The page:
The Senate defeated a bid by Sen. John McCain on Wednesday to stop funneling federal funds to transportation museums, highway beautification and preservation of historic bridges, rejecting his argument that money needed to repair rundown roads was being diverted to projects like squirrel sanctuaries and car museums.
Senators turned aside the Arizona Republican's measure by 59-39 after opponents said it would block Amtrak's use of many historic rail stations and the preservation of icons like New York's Brooklyn Bridge and New England's covered bridges.
McCain's provision was aimed at the transportation enhancement program, which last year sent the states over $900 million. His proposal would have allowed states to continue using money from the program for bike and pedestrian paths, building tunnels under roads and other structures to separate traffic from wildlife, and acquiring historic sites.
McCain said recipients of money under the program have included the White Squirrel Sanctuary in Kenton, Tenn., the National Corvette Museum in Bowling Green, Ky., and historic items along a Pennsylvania highway that include a giant coffee pot.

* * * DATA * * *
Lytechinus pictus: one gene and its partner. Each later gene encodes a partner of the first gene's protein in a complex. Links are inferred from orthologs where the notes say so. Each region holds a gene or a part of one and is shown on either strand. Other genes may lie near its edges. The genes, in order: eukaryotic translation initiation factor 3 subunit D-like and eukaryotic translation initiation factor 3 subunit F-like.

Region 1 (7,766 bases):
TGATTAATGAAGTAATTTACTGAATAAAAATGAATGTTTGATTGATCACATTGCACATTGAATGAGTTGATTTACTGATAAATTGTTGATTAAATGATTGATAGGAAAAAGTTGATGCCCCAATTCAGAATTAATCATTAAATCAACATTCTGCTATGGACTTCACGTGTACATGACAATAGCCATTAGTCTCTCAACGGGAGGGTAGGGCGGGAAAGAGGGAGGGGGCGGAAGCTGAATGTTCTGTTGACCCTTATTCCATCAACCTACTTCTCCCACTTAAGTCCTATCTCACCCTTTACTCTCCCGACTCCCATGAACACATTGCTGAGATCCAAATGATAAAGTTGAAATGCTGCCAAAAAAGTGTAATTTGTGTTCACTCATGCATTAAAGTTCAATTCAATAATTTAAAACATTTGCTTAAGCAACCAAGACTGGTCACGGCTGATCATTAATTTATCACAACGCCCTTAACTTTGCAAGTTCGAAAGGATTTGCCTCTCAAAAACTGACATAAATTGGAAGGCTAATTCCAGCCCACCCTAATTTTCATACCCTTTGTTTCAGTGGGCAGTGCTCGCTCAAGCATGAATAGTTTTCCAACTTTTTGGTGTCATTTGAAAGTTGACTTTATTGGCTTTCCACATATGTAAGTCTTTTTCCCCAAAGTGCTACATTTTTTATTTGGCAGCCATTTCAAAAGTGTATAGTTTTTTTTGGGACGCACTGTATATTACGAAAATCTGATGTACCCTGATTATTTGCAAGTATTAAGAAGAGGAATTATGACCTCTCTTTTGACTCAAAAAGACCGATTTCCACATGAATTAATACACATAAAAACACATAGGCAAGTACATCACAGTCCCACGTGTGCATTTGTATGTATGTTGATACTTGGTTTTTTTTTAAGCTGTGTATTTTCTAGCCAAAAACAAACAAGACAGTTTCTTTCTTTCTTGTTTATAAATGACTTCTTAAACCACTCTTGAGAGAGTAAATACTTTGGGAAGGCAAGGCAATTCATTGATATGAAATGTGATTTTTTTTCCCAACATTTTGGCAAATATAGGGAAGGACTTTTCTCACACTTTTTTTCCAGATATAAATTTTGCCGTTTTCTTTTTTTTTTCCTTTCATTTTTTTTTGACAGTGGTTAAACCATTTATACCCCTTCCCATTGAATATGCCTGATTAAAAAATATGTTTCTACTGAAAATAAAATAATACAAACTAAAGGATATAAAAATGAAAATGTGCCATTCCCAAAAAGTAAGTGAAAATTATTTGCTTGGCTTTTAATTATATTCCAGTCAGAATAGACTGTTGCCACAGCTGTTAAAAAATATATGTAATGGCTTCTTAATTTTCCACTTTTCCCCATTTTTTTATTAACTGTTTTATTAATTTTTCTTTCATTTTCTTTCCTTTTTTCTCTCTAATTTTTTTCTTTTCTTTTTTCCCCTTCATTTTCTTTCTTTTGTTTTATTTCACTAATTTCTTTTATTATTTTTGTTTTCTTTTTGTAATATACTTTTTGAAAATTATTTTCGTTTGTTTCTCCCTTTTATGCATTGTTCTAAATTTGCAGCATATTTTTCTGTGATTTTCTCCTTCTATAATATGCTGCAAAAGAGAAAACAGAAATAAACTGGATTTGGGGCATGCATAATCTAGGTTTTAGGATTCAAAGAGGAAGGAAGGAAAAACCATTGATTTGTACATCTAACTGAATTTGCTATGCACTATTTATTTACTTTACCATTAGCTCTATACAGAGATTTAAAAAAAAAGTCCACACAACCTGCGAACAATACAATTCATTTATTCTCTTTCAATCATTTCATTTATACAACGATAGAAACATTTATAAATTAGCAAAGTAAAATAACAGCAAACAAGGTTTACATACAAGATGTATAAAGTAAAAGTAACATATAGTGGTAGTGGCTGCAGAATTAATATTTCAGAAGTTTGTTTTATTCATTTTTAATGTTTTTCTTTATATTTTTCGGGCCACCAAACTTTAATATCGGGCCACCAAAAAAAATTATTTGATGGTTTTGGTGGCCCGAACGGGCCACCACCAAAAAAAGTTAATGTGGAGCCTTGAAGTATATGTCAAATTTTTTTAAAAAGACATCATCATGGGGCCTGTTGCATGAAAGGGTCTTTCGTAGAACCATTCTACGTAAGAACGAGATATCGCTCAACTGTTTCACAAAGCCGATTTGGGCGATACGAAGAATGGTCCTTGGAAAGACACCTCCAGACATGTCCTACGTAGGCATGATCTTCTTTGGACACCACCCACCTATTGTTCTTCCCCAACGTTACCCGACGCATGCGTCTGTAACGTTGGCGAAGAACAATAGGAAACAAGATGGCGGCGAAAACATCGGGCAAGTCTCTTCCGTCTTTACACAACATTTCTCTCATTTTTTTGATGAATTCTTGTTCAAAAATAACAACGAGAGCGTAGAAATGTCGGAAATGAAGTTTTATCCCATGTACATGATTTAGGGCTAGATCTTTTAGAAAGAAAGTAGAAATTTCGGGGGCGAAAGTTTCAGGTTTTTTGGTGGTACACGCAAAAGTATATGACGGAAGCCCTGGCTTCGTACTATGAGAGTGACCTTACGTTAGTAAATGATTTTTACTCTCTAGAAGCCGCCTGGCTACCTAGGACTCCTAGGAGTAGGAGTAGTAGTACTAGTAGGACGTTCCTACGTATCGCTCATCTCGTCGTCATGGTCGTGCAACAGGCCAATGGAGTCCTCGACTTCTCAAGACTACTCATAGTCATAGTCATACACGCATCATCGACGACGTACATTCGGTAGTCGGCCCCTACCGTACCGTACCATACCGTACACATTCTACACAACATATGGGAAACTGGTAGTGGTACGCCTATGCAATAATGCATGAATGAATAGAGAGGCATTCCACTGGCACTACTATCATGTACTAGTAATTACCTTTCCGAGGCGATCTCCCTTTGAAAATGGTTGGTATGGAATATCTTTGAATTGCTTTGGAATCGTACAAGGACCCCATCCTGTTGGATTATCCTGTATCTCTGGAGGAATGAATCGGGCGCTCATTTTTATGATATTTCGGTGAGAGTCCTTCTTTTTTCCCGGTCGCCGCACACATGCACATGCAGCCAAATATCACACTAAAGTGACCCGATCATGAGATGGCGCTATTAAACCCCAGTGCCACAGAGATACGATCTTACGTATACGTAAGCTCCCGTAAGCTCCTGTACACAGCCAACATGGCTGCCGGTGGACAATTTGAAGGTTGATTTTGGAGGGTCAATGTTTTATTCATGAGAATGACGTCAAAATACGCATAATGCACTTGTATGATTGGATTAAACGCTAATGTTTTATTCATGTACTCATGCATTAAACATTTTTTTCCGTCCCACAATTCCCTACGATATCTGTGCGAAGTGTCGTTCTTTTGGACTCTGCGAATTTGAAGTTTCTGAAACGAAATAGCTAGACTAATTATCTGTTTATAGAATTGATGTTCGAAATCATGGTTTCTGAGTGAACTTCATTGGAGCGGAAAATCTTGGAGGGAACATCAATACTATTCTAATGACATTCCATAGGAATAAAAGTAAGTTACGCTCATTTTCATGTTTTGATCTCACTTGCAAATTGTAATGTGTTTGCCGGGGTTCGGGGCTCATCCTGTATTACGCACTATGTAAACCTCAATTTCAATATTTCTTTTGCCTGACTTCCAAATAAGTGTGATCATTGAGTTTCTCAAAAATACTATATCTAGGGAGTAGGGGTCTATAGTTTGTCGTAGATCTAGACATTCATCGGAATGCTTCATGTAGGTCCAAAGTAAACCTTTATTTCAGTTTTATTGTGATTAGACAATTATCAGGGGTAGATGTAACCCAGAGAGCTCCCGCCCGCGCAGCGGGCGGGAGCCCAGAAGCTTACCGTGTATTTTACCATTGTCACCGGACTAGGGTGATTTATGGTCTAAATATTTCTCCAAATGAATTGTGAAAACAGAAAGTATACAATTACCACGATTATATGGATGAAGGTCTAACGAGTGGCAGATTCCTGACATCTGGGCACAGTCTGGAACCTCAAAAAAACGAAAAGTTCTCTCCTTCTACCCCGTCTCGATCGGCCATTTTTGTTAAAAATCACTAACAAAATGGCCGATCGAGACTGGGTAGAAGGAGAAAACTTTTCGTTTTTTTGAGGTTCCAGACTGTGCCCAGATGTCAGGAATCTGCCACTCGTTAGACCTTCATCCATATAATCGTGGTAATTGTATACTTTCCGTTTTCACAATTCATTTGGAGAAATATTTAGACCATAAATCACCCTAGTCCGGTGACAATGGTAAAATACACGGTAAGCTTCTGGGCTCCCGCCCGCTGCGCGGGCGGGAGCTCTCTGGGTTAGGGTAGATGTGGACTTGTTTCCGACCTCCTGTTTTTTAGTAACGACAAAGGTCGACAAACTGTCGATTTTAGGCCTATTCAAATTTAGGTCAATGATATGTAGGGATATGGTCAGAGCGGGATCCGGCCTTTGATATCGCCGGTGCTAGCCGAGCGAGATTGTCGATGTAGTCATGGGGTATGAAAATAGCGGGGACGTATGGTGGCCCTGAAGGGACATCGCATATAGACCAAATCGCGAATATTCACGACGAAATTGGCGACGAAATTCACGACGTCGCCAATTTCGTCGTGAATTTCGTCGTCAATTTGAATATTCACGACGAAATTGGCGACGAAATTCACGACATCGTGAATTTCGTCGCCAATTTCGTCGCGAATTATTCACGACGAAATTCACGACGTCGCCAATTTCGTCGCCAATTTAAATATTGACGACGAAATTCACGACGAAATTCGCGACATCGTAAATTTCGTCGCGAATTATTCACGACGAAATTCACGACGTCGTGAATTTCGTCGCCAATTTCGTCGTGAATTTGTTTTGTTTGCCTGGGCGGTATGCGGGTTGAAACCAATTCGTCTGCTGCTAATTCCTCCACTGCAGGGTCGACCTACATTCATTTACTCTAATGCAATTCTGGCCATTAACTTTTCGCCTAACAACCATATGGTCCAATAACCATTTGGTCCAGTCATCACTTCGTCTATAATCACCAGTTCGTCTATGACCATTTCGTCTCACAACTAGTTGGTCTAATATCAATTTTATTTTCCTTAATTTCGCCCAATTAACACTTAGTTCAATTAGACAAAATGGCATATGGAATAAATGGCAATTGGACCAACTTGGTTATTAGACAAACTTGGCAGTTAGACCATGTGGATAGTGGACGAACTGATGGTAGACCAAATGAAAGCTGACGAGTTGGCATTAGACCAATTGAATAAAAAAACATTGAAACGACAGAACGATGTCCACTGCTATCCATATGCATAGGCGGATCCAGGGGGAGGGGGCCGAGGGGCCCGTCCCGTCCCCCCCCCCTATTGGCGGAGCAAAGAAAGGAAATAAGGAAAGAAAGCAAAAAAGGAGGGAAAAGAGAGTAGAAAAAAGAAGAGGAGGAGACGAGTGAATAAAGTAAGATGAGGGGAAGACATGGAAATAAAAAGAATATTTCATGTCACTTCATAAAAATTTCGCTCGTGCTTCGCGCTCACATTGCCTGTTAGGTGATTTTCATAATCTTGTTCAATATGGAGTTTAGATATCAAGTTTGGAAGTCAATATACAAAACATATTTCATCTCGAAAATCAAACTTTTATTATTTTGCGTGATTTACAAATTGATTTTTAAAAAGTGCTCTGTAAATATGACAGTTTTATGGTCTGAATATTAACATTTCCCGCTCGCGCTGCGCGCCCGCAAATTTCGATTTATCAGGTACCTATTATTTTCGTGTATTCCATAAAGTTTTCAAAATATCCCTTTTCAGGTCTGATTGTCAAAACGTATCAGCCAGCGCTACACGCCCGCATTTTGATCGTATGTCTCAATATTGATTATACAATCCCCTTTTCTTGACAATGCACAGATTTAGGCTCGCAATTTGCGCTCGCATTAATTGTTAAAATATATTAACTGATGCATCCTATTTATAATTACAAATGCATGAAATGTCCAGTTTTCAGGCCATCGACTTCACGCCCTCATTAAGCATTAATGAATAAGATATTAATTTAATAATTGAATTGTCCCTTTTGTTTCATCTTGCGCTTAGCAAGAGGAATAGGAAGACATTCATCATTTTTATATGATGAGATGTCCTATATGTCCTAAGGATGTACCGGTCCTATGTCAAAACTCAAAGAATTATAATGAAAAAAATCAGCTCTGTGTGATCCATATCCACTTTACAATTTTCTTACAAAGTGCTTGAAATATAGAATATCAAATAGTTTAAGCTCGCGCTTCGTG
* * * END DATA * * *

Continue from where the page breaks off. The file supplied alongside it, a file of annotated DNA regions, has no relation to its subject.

"I'm a coffee drinker, and so I think a coffee pot is pretty nice," McCain said. But he added, "The fact is we have deficient bridges. We have highways that need repairs."
Rep. Patty Murray, D-Wash., said McCain's amendment went too far. She said that Amtrak operates more than 126 stations in 41 states that are registered as historic places and that the railroad would be unable to upgrade or use under McCain's measure.
"That would cripple Amtrak," she said.
McCain offered his provision to a wide-ranging $128 billion bill financing the Transportation Department and other agencies for the federal budget year that began on Oct. 1.